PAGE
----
Or at least that's what the majority of people out there think.

That and racism plays a big part. Don't you know all people on welfare drive Cadillacs and are some sort of minority?

Don't you watch FOX NEWS!! WHITE PEOPLE ARE LOOSING THIS COUNTRY TO FILTHY POORS AND MINORITIES WHARBLEGARBLE.

Or something like that :shrug:

Or something like that.
 
2012-11-24 05:48:26 PM  

Lunaville: Masta Kronix: No, he was in another state. He got a great job out of it.

How was your nephew able to support himself during this unpaid internship?

I'd like to see the answer to this question as well.


It's very simple: just find a woman who will buy your BS about the fantastic money you're going to be making after she supports you for a year.

Don't you people watch Judge Judy?
 
2012-11-24 05:49:12 PM  
He had savings and he wasn't fresh out of school.


So you're telling us that your nephew had enough money saved to pay for everything for an entire year without any assistance or help.

Was he living at home with his folks or paying a mortgage/rent the entire time?

Seriously details matter. What was your nephew actually paying for the entire year?
 
2012-11-24 05:52:20 PM  
He had savings and he wasn't fresh out of school.


How was your nephew getting Health Insurance?

How was he getting back and forth to work?

If by Car, who was paying his insurance/car note/gas money?

Seriously you want us to believe that your nephew was able to afford all of these normal expenses for an entire year without any help and just had the money saved up to pay for all of this.
 
KIA
2012-11-24 05:53:43 PM  
When plumbers, computer repair guys and electricians all charge $100.00 or more an hour, for some reason it's attorneys who get dumped on?

Howsabout we do away with minimum wage and unions altogether. Then we will see whose skills are worth more.

/ not bitter

// willing to entertain the alternative of limited government so fewer attorneys are needed
 
2012-11-24 05:55:38 PM  
Howsabout we do away with minimum wage and unions altogether. Then we will see whose skills are worth more.


Really bad idea.

Unions actually help the US Economic Mobility Rate.

http://www.americanprogressaction.org/issues/labor/report/2012/09/20/ 3 8624/unions-boost-economic-mobility-in-u-s-states/

"But what makes a state more or less mobile? Gov. Daniels and other conservatives may be interested to learn that strengthening labor unions-a group that they have often attacked-would help increase economic mobility."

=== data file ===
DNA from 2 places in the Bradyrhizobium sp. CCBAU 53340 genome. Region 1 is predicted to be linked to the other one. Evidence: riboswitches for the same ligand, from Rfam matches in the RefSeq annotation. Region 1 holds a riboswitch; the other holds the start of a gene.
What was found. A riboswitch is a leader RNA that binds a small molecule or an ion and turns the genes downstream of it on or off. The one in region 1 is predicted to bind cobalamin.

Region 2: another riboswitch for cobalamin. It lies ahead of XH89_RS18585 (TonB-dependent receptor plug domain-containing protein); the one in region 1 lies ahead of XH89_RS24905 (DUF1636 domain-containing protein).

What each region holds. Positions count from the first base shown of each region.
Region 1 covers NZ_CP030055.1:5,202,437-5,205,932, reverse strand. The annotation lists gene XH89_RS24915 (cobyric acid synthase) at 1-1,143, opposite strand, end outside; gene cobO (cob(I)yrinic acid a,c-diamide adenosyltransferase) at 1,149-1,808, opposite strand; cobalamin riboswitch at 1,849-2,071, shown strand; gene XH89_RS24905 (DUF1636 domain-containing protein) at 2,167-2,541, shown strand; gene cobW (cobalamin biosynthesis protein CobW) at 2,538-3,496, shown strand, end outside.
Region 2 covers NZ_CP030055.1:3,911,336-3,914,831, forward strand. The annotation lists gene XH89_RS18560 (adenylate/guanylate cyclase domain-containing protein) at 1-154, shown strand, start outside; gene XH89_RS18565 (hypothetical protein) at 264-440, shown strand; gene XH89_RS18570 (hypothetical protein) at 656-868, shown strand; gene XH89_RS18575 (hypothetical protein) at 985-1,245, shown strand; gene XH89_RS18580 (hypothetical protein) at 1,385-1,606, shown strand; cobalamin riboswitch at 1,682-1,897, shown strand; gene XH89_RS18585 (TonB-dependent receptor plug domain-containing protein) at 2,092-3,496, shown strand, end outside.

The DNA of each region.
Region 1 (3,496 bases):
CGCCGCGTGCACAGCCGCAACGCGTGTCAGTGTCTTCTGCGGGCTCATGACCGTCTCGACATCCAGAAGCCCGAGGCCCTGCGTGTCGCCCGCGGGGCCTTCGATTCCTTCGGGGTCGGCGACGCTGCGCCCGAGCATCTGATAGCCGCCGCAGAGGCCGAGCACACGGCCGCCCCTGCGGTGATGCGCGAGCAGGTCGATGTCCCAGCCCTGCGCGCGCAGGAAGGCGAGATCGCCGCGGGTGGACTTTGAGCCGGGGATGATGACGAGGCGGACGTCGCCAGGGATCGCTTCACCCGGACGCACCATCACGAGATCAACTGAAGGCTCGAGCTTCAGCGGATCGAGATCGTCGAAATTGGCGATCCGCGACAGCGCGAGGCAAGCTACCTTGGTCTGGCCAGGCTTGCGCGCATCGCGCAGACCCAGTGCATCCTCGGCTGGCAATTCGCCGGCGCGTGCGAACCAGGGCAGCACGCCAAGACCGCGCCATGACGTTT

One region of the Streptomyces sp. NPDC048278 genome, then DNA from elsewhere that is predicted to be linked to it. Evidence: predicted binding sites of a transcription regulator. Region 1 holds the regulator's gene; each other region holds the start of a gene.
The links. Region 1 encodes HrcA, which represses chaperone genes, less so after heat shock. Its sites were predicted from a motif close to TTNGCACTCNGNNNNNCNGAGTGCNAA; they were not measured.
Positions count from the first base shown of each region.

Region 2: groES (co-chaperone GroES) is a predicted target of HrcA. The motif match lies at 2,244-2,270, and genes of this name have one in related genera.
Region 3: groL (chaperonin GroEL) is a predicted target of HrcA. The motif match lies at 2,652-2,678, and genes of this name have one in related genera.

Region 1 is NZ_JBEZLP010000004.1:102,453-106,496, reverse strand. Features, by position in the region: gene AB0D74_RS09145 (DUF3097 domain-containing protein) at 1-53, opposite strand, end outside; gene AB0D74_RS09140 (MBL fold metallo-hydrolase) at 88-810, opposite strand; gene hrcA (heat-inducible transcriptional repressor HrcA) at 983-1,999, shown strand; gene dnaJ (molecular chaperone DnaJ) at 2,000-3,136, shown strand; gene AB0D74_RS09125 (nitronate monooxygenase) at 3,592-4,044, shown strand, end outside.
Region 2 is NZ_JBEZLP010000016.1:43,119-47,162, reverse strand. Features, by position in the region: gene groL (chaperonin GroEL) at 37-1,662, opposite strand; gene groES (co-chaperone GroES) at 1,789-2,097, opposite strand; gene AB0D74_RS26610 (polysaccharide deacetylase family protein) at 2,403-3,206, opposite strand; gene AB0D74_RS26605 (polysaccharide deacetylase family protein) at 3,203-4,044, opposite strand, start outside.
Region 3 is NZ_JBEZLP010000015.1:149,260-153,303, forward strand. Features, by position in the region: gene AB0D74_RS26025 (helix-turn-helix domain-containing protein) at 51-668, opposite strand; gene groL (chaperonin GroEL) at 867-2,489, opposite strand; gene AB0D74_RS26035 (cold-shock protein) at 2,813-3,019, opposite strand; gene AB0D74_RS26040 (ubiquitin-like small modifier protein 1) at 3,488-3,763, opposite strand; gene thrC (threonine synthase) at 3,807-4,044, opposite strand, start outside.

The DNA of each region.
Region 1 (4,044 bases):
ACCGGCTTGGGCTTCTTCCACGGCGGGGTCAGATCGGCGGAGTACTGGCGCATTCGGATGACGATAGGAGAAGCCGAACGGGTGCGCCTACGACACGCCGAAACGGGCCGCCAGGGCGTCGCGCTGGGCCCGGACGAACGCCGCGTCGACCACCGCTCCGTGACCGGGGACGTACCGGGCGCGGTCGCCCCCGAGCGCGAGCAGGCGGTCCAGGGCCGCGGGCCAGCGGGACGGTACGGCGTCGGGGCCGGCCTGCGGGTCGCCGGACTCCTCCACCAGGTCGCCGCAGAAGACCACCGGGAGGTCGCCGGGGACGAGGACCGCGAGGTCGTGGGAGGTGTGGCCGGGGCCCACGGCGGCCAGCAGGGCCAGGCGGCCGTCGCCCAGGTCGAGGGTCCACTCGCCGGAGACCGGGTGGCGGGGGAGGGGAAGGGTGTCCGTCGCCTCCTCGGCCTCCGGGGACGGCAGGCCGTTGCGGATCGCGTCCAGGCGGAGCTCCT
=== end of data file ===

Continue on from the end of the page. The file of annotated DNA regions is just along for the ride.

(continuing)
2012-11-24 05:55:39 PM  

Lord Zoranov: Fizpez: It's freaking wrong - even if it is happening to lawyers. Acceptance of this moving through a few hundred iterations over then next few years means that any meaningful career begins with a year (or two or more eventually) of unpaid servitude.

The problem is that if this becomes a common occurrence why would any employers keep people on after that initial free work period when they can just fire them and hire on someone else who will work for another year for free.

Sure one could argue that you get what you paid for but after having worked for a large cell phone company for several years I witnessed first hand that management doesn't care about quality of service.


Libertarianism!
Bootstrappy!
Right To Work!
Bring back indentured servitude and debtor's prison!
Death penalty!
Destroy all unions!
Feudalism, YAY!
ME!! ME!! ME!!! MEEEEEE!!!!
 
2012-11-24 05:59:58 PM  

BigBooper: At first I was outraged like the rest of you. But on second thought, I'm torn. This Judge is giving a third person an opportunity that otherwise wouldn't exist. A clerkship with a federal judge is a greatly valued. Yes it sucks that this is a non-paying position, but if someone has put the years into school to be a lawyer, wouldn't you consider investing one more year to obtain an elite position?
I agree that spending a year without pay is easier for someone who's rich, and that bothers me. Again, if this judge had to make this a paying position, it wouldn't exist. Is the opportunity worth the investment of a year? For many, I'm going to guess it will be. In the end, if people are willing to take this position, knowing that they won't be paid, who are we to say that they shouldn't be allowed to choose for themselves?


Kind of this. It is an incredible opportunity that will look spectacular on a law resume. Plus the fact that, once you're out of law school and have just taken the bar and are either waiting for or have just gotten your results, nobody will hire you. All law firms and most solo practitioners want someone with a MINIMUM of 2-5 years experience--and your law school internships don't count. A year of federal judicial clerkship might, especially if you can get a good letter of reference out of the judge to go with it.

If you can talk your parents or friends into free rent, and don't mind living without health insurance and living on ramen for the year; or doing contract work on the side or working nights in retail (all options my friends are using)--then take the clerkship. You have to keep your eyes on the long term, long term being the extra $2500/mo you're going to need to pay off your student loans.
 
2012-11-24 06:01:55 PM  
If you can talk your parents or friends into free rent, and don't mind living without health insurance and living on ramen for the year; or doing contract work on the side or working nights in retail (all options my friends are using)--then take the clerkship. You have to keep your eyes on the long term, long term being the extra $2500/mo you're going to need to pay off your student loans.